How to Grow Portobello Mushrooms
Step 1 – Get a Large Container and portobello sporesWhen growing a larger species of mushrooms like portobellos, you need a sufficiently sized spot to plant and grow them, such as a large plastic under-bed storage container – at least four feet by four feet – as well as compost, peat moss, and newspaper.
Step 2 – Add prepared compost and spores or spawnFill your container with compost at a depth of six inches, sprinkle with your spores, and gently tamp the mixture down.
Note – in the video below they show you how to take a spore print and grow directly from store bought mushrooms. This is a slightly more advanced technique. We recommend you start with a kit, then start from spawn, then use this spore technique last after you are comfortable with the easier methods.
Step 3 – Store in a dark roomYour growing container should stay in a dark room or cabinet that you can keep between 65 and 70 degrees Fahrenheit until you begin to see white growth across the surface, then spread a layer of dampened peat moss over the top.
Step 4 – Keep covered with moist newspaper or mossCover the container with newspaper and mist water over the top twice a day for two weeks before you look underneath the paper to check in on your portobellos.
Step 5 – Mist daily when mushroom heads appearWhen you can see tiny white mushroom heads, you can remove the paper and then mist it with water daily. If you don’t have mushroom heads yet, leave the newspaper on and continue misting twice daily for one more week.
Step 6 – HarvestHarvest to suit your preference in size – you don’t have to wait until your mushrooms are the size of your hand to pick and enjoy them. Since you can closely control the temperature indoors, you can grow portobello mushrooms year-round. Check out the video below on easy ways to grow mushrooms at home. The video uses cremini mushrooms; however, Portabello mushrooms are just slightly older button mushrooms and cremini are simply the brown version of button mushrooms.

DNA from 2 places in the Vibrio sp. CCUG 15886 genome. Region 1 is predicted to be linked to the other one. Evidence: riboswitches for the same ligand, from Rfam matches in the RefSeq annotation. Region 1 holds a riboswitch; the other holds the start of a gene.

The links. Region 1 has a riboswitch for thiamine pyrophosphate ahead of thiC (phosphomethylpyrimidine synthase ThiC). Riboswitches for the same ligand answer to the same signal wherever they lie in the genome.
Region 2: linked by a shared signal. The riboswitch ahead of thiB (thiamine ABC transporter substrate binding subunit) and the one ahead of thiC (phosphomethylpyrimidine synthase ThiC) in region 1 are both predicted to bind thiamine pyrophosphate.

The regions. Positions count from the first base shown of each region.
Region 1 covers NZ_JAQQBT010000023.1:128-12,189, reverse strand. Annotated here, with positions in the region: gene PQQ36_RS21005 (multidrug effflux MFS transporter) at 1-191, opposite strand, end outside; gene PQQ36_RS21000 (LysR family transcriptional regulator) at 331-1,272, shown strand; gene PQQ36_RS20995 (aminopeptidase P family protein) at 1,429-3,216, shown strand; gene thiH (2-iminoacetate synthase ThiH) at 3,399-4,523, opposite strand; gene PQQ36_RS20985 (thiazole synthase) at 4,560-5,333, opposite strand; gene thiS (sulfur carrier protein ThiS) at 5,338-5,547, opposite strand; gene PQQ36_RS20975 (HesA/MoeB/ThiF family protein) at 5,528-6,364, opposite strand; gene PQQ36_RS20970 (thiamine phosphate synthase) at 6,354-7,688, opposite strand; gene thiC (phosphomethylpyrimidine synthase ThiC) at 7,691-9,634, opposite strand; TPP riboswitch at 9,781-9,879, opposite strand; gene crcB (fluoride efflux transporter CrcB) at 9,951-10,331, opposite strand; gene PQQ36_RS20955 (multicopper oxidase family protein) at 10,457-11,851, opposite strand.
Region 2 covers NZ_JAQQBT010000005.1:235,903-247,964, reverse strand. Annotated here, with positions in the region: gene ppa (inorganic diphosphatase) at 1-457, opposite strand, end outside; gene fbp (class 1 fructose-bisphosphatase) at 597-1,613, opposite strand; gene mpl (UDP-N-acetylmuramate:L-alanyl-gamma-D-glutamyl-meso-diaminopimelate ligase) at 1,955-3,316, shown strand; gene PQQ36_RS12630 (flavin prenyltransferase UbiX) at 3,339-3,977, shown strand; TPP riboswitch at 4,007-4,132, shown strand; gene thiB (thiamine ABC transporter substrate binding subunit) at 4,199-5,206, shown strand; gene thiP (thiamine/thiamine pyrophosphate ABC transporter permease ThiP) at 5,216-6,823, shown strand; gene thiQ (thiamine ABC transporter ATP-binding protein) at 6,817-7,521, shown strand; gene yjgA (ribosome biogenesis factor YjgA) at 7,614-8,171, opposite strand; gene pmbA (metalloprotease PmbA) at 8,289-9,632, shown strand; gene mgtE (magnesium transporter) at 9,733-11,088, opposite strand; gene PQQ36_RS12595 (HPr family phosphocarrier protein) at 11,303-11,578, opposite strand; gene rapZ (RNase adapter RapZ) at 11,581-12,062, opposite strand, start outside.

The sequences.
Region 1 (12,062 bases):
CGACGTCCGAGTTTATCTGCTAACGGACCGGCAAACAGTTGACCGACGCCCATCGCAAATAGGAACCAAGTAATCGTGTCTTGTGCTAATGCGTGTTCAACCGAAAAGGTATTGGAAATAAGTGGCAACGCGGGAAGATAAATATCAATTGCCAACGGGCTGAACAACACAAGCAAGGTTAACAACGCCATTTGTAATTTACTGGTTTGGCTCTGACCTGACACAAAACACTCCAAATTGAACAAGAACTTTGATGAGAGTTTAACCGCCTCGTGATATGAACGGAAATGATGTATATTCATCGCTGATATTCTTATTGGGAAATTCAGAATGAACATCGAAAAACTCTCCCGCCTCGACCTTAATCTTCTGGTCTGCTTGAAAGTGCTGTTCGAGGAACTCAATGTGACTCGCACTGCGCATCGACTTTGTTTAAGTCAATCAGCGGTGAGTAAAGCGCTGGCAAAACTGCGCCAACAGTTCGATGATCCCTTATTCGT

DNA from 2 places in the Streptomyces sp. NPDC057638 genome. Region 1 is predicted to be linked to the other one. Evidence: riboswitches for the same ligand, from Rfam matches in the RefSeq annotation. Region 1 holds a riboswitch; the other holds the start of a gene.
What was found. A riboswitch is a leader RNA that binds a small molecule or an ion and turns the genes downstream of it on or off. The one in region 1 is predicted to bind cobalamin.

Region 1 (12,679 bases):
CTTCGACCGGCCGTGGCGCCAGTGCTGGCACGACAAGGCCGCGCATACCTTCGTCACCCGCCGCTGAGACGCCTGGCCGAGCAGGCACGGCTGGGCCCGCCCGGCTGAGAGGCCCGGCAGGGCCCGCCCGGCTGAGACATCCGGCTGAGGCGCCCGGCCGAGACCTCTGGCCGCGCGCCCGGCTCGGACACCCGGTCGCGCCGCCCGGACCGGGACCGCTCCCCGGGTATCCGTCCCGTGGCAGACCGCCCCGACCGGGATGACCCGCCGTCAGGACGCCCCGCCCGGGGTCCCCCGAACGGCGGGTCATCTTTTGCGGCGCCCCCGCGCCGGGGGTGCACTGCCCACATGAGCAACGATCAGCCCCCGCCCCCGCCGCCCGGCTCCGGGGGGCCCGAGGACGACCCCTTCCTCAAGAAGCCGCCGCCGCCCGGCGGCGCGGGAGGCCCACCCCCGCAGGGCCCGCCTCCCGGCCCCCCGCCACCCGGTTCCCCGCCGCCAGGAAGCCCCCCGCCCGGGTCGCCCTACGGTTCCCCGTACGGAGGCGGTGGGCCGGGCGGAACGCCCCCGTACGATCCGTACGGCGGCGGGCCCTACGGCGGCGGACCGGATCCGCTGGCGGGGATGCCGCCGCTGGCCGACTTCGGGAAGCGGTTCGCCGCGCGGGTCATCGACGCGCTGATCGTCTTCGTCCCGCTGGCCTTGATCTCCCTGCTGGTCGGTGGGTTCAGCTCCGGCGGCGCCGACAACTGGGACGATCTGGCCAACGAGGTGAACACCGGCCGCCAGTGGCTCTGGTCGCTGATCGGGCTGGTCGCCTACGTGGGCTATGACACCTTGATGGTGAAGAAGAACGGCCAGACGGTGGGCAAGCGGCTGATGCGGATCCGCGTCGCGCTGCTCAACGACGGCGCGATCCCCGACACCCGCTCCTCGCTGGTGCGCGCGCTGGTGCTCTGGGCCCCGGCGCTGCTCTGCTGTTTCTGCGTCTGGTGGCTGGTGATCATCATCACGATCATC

How Difficult Is It to Grow Portobellos?While the popular belief is that growing mushrooms is incredibly difficult and time-consuming, portobellos are not only easy to grow, they’re also robust enough that you can grow your crops inside or outside. All it takes are interest, patience, and the supplies to grow beautiful mushrooms.
Acquiring SuppliesWhile you can go to the hardware store and garden supply to obtain all of the items needed to grow portobellos, you don’t necessarily have to. There are several websites out there that assemble kits containing everything you need to start growing right away. The fastest way to grow portobello at home is to use one of these starter kits from Mushroom Adventures. You’ll simply mist daily till it grows. What you’re buying is mushroom compost that is fully grown with portobello spawn. All you need to do is water and wait. Once you get comfortable with that move on to making your own mushroom compost then innoculate it with either a portobello mushroom spawn or a portobello spore syringe. Click either of the pictures below to check the current price for these things on Amazon.
Gourmet and Medicinal Mushroom Cultures (Portobello Mushroom (Agaricus bisporus))
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- Mushroom Cultures can be Stored for Over One Year from Arrival
- Grown and Harvested in a Professional Mycology Laboratory